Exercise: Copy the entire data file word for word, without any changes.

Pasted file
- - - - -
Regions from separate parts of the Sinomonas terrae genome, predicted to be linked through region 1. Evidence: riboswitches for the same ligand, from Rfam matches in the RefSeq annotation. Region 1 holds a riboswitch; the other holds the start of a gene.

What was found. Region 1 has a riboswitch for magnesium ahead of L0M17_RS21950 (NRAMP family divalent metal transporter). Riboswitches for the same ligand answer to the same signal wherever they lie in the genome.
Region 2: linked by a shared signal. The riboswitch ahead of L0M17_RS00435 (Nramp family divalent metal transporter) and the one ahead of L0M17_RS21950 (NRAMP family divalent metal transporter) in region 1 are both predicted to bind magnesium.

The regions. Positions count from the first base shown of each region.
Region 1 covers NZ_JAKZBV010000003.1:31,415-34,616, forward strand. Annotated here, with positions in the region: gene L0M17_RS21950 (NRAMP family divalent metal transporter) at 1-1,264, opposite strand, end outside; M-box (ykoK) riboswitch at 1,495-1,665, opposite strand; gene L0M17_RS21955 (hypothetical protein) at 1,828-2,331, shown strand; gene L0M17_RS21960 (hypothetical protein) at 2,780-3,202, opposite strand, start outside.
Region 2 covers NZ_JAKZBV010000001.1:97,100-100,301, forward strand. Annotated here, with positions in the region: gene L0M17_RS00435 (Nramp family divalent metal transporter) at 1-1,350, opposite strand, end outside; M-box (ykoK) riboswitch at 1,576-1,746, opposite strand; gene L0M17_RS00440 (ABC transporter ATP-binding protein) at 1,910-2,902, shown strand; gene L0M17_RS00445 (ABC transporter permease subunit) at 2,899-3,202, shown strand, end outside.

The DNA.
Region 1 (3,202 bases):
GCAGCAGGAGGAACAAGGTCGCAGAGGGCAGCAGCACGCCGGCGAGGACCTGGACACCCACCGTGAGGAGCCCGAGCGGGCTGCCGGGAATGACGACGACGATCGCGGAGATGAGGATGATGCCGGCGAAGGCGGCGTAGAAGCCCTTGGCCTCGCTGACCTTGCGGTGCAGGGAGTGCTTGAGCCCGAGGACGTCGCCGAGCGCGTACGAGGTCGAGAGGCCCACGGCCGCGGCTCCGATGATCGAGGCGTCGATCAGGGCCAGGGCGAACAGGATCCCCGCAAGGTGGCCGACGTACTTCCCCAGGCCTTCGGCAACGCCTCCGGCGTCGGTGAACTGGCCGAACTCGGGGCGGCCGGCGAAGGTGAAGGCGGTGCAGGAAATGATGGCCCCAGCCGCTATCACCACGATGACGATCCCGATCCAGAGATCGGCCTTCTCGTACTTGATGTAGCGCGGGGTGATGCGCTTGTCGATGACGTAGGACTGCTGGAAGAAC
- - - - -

Regions from separate parts of the Sinomonas terrae genome, predicted to be linked through region 1. Evidence: riboswitches for the same ligand, from Rfam matches in the RefSeq annotation. Region 1 holds a riboswitch; the other holds the start of a gene.

What was found. Region 1 has a riboswitch for magnesium ahead of L0M17_RS21950 (NRAMP family divalent metal transporter). Riboswitches for the same ligand answer to the same signal wherever they lie in the genome.
Region 2: linked by a shared signal. The riboswitch ahead of L0M17_RS00435 (Nramp family divalent metal transporter) and the one ahead of L0M17_RS21950 (NRAMP family divalent metal transporter) in region 1 are both predicted to bind magnesium.

The regions. Positions count from the first base shown of each region.
Region 1 covers NZ_JAKZBV010000003.1:31,415-34,616, forward strand. Annotated here, with positions in the region: gene L0M17_RS21950 (NRAMP family divalent metal transporter) at 1-1,264, opposite strand, end outside; M-box (ykoK) riboswitch at 1,495-1,665, opposite strand; gene L0M17_RS21955 (hypothetical protein) at 1,828-2,331, shown strand; gene L0M17_RS21960 (hypothetical protein) at 2,780-3,202, opposite strand, start outside.
Region 2 covers NZ_JAKZBV010000001.1:97,100-100,301, forward strand. Annotated here, with positions in the region: gene L0M17_RS00435 (Nramp family divalent metal transporter) at 1-1,350, opposite strand, end outside; M-box (ykoK) riboswitch at 1,576-1,746, opposite strand; gene L0M17_RS00440 (ABC transporter ATP-binding protein) at 1,910-2,902, shown strand; gene L0M17_RS00445 (ABC transporter permease subunit) at 2,899-3,202, shown strand, end outside.

The DNA.
Region 1 (3,202 bases):
GCAGCAGGAGGAACAAGGTCGCAGAGGGCAGCAGCACGCCGGCGAGGACCTGGACACCCACCGTGAGGAGCCCGAGCGGGCTGCCGGGAATGACGACGACGATCGCGGAGATGAGGATGATGCCGGCGAAGGCGGCGTAGAAGCCCTTGGCCTCGCTGACCTTGCGGTGCAGGGAGTGCTTGAGCCCGAGGACGTCGCCGAGCGCGTACGAGGTCGAGAGGCCCACGGCCGCGGCTCCGATGATCGAGGCGTCGATCAGGGCCAGGGCGAACAGGATCCCCGCAAGGTGGCCGACGTACTTCCCCAGGCCTTCGGCAACGCCTCCGGCGTCGGTGAACTGGCCGAACTCGGGGCGGCCGGCGAAGGTGAAGGCGGTGCAGGAAATGATGGCCCCAGCCGCTATCACCACGATGACGATCCCGATCCAGAGATCGGCCTTCTCGTACTTGATGTAGCGCGGGGTGATGCGCTTGTCGATGACGTAGGACTGCTGGAAGAAC